As I moved around the gallery from painting to painting, I sensed that there was little beyond a well-executed illustration of one emotion—a kind of pastiche of American thrift-store melancholy. At no point did I feel that Huckaby was trying to challenge me, as the viewer, or challenge himself, as the artist. Huckaby has developed an effective recipe for making affective work, but the convenience of that recipe has now displaced the vitality of his invention.

E.K. Huckaby, Lessons, 2010, mixed media, 14.75 x 14.75 inches. Photo courtesy Poem 88.

E.K. Huckaby’s Excursus, presented by Poem 88, continues at the Tanner-Hill Gallery Project Space through November 28.


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Comment(8)

  • John Macris
    December 26, 2010 at

    I meant film critic, sorry – this article really made me angry.

  • John Macris
    December 26, 2010 at

    How did this even make it online? Charles, you should be a feel critic. This is total rubbish.

  • Jerry Cullum
    Jerry Cullum
    November 22, 2010 at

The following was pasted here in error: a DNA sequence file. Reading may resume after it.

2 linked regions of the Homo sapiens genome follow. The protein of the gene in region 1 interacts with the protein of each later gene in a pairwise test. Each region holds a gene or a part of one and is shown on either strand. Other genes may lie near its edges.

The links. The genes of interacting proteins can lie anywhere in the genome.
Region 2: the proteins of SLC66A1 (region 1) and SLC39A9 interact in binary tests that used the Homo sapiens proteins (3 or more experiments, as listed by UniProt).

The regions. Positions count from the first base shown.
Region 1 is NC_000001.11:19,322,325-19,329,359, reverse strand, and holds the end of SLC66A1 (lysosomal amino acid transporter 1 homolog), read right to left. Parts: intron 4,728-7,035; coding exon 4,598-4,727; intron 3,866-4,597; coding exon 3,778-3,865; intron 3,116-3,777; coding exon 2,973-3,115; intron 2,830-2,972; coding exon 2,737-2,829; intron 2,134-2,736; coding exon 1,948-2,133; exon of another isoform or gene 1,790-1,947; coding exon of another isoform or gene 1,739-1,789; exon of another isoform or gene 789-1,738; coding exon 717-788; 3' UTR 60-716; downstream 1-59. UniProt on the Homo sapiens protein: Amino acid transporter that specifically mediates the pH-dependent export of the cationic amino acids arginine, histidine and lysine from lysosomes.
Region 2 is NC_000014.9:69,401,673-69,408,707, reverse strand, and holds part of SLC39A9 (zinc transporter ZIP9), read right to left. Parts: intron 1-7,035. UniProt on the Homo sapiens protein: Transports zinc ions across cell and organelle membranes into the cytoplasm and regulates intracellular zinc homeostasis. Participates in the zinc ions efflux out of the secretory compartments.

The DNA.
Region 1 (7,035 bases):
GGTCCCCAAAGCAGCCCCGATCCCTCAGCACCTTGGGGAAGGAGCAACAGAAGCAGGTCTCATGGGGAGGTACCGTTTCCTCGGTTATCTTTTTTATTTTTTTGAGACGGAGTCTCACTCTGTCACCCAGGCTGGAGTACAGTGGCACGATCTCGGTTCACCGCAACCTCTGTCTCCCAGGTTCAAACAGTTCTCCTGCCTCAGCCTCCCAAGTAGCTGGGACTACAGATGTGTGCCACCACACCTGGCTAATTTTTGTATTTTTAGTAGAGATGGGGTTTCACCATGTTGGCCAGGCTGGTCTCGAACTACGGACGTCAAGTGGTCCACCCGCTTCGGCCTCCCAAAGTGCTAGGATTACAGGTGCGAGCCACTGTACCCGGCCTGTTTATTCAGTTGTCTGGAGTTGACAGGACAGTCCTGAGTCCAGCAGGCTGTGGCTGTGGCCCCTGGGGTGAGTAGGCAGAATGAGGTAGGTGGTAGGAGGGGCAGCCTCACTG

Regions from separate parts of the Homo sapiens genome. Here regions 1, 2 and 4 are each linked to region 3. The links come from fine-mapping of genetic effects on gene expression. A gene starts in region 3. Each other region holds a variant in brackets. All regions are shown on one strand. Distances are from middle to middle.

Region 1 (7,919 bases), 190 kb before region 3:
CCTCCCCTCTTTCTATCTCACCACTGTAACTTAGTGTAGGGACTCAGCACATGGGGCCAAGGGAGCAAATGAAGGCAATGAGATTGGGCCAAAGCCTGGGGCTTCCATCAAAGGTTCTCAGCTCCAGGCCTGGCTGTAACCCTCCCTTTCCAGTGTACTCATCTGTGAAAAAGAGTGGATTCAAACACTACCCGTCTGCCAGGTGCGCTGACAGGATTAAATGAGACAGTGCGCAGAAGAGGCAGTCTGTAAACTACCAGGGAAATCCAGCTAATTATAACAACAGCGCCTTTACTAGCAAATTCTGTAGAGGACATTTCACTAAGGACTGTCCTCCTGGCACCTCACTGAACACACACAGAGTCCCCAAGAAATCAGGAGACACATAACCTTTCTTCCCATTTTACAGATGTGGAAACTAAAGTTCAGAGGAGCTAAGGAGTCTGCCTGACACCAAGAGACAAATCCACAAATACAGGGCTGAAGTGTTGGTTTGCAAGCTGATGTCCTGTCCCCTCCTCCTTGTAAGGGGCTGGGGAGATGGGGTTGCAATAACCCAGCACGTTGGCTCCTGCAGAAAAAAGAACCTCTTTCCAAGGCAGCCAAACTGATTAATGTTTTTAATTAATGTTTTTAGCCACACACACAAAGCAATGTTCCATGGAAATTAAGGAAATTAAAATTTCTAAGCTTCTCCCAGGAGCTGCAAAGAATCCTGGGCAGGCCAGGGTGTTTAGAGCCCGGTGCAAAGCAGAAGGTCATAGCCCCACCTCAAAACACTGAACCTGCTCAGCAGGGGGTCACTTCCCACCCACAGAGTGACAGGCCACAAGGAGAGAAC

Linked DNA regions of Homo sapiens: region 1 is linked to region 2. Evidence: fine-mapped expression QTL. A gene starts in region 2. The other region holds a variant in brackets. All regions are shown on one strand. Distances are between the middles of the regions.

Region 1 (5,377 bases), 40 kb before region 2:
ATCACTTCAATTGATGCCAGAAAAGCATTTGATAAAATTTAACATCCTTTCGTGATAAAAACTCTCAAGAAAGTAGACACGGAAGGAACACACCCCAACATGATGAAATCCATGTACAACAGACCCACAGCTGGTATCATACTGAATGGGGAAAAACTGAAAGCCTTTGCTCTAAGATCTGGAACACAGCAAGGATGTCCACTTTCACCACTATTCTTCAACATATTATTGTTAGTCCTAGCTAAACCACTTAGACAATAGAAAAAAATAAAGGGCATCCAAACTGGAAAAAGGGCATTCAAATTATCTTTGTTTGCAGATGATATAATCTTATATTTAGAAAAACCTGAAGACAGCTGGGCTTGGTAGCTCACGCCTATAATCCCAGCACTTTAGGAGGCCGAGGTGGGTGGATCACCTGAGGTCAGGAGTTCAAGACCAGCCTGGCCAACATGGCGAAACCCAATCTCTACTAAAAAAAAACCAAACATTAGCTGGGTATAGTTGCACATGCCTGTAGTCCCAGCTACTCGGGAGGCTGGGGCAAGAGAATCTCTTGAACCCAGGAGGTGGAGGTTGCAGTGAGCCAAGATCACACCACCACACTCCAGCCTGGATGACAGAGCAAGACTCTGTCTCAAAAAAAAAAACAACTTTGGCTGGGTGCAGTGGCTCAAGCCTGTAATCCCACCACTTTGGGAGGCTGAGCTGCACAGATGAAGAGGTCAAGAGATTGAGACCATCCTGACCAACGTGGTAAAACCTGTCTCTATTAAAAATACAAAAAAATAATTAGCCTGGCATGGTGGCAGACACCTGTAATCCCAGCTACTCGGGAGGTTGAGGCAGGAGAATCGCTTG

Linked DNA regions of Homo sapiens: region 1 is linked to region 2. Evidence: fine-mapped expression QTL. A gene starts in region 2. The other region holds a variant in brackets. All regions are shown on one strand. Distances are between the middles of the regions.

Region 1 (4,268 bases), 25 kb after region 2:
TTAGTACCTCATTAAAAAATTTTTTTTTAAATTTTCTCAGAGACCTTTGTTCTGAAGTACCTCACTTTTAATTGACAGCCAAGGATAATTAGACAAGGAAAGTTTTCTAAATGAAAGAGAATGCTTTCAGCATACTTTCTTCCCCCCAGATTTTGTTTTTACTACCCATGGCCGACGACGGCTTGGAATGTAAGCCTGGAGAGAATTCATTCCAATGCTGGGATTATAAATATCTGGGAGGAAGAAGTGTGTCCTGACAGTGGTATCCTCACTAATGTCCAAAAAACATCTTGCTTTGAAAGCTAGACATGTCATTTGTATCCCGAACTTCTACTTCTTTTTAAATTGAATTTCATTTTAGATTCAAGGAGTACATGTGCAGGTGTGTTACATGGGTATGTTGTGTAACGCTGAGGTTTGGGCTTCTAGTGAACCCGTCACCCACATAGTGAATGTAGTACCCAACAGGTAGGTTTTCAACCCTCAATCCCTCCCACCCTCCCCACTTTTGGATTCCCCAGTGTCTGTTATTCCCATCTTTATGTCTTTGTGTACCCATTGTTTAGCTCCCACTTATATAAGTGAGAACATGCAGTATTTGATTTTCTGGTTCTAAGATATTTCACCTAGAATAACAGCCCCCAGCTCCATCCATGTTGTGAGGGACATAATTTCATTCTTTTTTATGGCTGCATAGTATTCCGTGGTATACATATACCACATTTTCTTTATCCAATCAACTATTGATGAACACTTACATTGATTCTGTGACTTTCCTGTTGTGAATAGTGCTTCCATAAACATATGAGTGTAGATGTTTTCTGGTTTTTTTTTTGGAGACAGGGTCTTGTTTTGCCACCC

Now that Creative Loafing has provided some of the lost Huckaby context (though Wyatt Williams knew nothing of Huckaby’s early embrace of Bataille’s theory or his correspondence with British artists using taxidermy or his systematic experiments with industrial materials-failure manuals and Huckaby didn’t provide the information), isn’t it time for an E. K. Huckaby retrospective? The present show gives little context within which to understand his work, though I think Westfall’s critique is so wrong as to undermine my trust in his ability to see paintings. Boring these works might be, but they are so resolutely uncommercial that I can’t imagine a single store that would carry them. Doesn’t Westfall understand the nature of guilty-pleasure art, of the particularity of sentiment that such work needs to elicit? Guest towels portrayed as botanical specimens and masses of fleeing or swarming bunny rabbits ain’t it. I might accept this, were I ignorant of the systematically perverse context, as a failed attempt to parody the ongoing cult of history that gave us all those dead-roses paintings a quarter century ago. But those were a fine-art nod to nostalgia. Huckaby’s work is so un-nostalgic that nobody with any visual sensibilities ought to make that association, although as Westfall says, he is a sensitive observer of contemporary art, not of contemporary culture, so he reads this stuff through the filter of contemporary high-art trends. When it comes to cultural studies and reading the culture observantly, he gets an F, hands down. But that happens, I’ve done it myself often enough and still blush at the recollection.